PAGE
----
How has your weekend been? My holidays have been pretty great so far. I have had substantial reading time and I am loving it! But enough of our normal pleasantries lets proceed with this weeks Blitz courtesy of Xpresso Book Tours. Shall we begin.
However Dark The Night
Publication date: October 6th 2017
Genres: Contemporary, Romance, Young Adult
When Alex meets Erin, he doesn’t realise he’s fallen for her until it’s too late. And he can never let Erin find out how he feels because he’s an Oxy and she’s a Blue. In a world where the air has changed, leaving the Blues unable to breathe properly, the power is in the hands of those who can – the Oxys. Alex has much more to lose than just his heart, but how do you stop yourself from falling in love?
However Dark The Night is a contemporary novel in the Elements series. Each novel is a stand-alone book, linked by its connection to one or more of the elements – earth, wind, fire and water. However Dark The Night is linked to the element of air.
Also read The Day We Are Born, which is also a stand-alone book in the Elements series, and is linked to the element of water, and Every Move I Have Made, linked to the element of earth.
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The books Links:
Excerpts: I was actually sent a couple more but I found these to be the most interesting and the best gauge of the plot.
1: Erin said to me, “And you, my friend, are avoiding the subject.”
“What subject?” I asked.
“You were about to tell me what it’s like to be you.”
I took a deep breath, letting it out while I gathered my thoughts.
“I guess it’s easier,” I eventually said. “Not having to worry about getting air. But I still have to do the same math homework as you at the end of the day…”
She gave me a lopsided smile.
“Okay, I get it,” she said. “You’re one of those ‘we’re all exactly the same underneath’ people.”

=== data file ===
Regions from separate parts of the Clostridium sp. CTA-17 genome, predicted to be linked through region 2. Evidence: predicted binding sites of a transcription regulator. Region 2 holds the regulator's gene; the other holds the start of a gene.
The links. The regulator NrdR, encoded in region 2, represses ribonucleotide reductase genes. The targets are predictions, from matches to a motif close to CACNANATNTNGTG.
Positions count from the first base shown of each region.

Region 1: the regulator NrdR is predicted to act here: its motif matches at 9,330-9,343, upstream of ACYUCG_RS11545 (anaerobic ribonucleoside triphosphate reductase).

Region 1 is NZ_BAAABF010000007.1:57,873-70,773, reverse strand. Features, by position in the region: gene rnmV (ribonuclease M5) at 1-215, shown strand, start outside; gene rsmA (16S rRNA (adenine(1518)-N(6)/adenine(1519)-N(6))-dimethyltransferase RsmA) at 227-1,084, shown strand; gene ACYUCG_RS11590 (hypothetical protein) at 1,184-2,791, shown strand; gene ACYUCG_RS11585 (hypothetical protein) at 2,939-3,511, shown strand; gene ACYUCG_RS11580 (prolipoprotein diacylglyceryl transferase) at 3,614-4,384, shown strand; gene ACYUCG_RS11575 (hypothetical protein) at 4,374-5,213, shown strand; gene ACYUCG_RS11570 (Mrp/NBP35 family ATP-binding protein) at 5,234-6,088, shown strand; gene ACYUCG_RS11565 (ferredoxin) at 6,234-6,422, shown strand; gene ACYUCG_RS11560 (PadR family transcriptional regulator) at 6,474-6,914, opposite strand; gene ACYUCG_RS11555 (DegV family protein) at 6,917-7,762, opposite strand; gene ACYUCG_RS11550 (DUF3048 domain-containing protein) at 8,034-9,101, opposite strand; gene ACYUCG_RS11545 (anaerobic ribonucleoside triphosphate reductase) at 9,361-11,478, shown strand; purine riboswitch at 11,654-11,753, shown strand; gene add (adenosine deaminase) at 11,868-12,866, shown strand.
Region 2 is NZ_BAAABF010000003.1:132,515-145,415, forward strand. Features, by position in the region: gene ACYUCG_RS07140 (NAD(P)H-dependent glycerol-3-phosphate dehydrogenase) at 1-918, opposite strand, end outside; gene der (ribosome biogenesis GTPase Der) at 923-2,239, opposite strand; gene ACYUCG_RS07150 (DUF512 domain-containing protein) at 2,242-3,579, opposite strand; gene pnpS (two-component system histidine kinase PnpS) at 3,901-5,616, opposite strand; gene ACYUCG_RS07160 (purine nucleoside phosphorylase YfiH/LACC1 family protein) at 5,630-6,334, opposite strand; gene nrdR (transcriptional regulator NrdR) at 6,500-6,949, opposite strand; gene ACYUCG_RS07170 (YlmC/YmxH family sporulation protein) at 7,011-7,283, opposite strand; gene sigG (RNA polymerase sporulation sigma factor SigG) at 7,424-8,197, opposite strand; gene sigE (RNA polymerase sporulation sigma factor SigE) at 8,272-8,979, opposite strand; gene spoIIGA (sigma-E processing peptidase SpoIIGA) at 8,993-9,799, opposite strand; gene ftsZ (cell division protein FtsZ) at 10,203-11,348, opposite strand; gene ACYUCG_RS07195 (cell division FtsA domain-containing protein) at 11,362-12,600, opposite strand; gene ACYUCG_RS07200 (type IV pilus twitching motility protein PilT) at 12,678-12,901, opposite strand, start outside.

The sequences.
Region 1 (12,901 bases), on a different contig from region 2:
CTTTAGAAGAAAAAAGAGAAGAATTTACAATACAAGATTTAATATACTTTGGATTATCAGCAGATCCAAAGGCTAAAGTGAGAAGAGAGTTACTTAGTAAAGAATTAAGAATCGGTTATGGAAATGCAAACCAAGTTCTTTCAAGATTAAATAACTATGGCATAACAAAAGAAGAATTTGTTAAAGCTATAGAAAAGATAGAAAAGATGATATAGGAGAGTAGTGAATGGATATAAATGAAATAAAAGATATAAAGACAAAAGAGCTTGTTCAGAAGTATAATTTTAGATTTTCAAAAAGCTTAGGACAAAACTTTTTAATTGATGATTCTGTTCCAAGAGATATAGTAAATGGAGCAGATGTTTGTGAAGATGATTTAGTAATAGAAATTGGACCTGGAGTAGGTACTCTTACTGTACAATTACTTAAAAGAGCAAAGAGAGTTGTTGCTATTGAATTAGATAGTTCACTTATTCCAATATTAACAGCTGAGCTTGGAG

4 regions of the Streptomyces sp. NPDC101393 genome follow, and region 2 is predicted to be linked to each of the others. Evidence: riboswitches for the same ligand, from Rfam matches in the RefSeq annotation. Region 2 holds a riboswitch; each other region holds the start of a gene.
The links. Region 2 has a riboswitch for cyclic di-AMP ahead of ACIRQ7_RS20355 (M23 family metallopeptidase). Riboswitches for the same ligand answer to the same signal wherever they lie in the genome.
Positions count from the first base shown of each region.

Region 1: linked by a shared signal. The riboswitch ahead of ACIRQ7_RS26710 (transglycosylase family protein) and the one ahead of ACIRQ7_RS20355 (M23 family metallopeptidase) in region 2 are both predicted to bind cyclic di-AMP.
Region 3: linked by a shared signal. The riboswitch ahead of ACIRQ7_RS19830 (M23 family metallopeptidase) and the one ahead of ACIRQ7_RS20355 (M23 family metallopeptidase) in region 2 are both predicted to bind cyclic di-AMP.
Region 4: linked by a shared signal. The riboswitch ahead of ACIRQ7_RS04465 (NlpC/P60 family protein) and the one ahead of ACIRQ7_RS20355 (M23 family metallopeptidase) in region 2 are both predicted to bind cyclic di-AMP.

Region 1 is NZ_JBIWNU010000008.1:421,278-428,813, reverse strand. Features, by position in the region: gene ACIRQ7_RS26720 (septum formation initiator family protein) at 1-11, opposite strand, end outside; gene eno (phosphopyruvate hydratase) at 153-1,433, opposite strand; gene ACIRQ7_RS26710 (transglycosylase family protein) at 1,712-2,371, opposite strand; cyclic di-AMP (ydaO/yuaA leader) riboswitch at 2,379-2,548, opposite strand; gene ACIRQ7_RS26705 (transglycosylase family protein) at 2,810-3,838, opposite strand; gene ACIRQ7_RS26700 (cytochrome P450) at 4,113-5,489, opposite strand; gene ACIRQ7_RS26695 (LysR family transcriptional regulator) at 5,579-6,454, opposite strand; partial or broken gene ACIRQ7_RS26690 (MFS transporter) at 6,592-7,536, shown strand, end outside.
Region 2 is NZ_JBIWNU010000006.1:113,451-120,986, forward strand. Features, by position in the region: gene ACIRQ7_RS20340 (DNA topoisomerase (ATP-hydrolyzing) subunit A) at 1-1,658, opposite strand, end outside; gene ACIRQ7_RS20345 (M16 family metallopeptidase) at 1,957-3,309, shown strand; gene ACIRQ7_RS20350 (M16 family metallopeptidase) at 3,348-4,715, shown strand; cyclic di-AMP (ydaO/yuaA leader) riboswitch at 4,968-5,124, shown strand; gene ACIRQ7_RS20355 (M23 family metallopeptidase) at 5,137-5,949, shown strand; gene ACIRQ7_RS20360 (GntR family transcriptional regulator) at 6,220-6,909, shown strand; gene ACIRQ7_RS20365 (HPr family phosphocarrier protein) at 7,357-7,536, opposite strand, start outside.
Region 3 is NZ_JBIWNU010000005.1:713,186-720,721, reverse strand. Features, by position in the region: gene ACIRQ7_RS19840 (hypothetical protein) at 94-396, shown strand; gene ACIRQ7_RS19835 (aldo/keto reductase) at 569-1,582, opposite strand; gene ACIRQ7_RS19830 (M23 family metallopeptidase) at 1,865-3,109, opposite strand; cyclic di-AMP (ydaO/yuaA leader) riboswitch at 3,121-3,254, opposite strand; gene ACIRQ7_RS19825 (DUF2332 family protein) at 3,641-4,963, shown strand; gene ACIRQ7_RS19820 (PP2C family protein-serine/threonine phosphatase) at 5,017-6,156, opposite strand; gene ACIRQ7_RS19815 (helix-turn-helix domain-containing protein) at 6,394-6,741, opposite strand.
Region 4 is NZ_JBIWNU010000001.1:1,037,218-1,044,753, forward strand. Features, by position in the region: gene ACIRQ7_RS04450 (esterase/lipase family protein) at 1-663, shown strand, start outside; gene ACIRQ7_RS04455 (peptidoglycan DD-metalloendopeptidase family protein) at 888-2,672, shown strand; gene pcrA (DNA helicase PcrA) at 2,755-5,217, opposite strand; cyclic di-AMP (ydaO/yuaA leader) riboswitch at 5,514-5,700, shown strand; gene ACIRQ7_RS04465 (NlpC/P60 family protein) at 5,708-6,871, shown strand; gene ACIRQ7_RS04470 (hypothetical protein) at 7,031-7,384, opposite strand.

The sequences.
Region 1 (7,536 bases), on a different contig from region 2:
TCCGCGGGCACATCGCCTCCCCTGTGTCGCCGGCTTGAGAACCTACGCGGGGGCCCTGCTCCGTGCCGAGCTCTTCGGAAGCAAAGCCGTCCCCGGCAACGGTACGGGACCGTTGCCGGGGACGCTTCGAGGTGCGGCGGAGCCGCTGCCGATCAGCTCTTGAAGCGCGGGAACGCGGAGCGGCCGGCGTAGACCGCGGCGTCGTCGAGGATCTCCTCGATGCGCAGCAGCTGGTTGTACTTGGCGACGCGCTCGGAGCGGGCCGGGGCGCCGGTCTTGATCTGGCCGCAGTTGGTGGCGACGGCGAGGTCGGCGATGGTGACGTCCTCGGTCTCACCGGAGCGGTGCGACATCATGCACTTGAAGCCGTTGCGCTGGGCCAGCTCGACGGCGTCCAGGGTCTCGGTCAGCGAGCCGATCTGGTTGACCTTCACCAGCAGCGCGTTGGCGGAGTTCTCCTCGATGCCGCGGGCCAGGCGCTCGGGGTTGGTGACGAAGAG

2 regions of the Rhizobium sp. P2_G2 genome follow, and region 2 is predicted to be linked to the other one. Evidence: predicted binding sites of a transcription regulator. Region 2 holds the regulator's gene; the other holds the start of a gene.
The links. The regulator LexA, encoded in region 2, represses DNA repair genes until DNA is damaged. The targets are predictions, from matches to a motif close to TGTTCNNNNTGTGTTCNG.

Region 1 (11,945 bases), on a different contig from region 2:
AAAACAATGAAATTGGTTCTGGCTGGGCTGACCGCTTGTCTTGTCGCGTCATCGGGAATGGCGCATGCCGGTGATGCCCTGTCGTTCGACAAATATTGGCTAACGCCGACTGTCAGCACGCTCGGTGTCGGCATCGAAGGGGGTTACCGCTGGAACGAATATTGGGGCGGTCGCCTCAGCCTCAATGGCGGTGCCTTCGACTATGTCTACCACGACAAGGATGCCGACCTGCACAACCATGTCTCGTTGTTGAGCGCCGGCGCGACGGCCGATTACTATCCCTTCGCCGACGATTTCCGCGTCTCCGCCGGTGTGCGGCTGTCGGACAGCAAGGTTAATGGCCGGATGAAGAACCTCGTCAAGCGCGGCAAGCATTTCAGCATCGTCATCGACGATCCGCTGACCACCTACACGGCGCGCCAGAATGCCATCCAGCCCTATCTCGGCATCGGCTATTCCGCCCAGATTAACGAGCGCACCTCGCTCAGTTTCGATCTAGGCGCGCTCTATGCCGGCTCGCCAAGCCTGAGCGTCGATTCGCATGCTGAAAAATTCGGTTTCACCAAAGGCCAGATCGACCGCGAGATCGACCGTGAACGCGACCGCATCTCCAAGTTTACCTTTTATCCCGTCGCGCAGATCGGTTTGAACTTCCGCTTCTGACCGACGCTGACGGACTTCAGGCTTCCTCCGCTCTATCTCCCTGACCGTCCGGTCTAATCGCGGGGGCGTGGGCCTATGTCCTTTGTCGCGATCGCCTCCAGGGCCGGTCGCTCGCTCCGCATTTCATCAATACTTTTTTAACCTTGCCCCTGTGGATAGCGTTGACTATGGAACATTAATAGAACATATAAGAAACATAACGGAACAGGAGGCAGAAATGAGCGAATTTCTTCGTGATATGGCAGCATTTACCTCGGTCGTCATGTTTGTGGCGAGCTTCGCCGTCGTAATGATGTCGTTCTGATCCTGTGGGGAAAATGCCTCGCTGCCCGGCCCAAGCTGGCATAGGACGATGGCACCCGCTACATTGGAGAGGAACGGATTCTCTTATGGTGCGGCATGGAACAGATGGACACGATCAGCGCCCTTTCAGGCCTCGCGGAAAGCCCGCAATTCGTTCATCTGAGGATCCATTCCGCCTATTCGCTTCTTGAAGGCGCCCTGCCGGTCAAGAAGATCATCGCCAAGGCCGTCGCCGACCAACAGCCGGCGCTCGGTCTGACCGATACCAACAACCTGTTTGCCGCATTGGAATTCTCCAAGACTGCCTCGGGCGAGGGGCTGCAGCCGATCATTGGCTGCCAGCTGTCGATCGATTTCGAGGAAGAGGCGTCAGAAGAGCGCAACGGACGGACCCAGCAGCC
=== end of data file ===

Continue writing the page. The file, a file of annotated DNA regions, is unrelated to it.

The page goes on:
“Something wrong with that?”
“No,” she said with a sigh. “I only wish those damned men from the war had never invented those damned gases that did this to us.”
She paused. “And I wish I was like you. That I wasn’t one of those who couldn’t adapt to the new air.”
“Hey, but Erin, there’s so much out there now that you don’t have to worry about the air…”
“That’s not what I mean, you idiot. I mean, there is so much more I could do to help people if I didn’t have to keep worrying about where my next breath was coming from.”
I didn’t know how to respond to this so I changed tack.
“To be fair,” I said, “I’m sure the powers-that-were wouldn’t have touched those gases if they knew what would happen. And, well, for the British anyway, they thought it would help them win the war against Germany.”
“What are you now, an historian? Then you’ll also know those gases killed more people than the Great War, in countries that didn’t even know there was a war going on. And the gases are still killing people.”
“Well, hardly anymore,” I responded. “You say not everyone adapted to the air, but everyone did. Everywhere – well, indoors, anyway – is oxygenated. That’s adaptation, too.”
Erin cocked her head at me and chewed on her lip, before saying, “Actually, I never thought of it like that.”
As the frustration drained from her face, a little colour returned. A pink smear over the pale blue complexion.
She said, “Damn, you’re good.”
I frowned, confused. “Good at what?”
“Making me feel like an idiot.”
“What? No, that’s not…” I see the crooked grin again, and I stop. “You’re teasing me, right?”
“Right,” Erin agreed. “But you are good at arguing a point. Ever thought about joining the debate club?”
“Not really…Wait, you’re teasing me again?”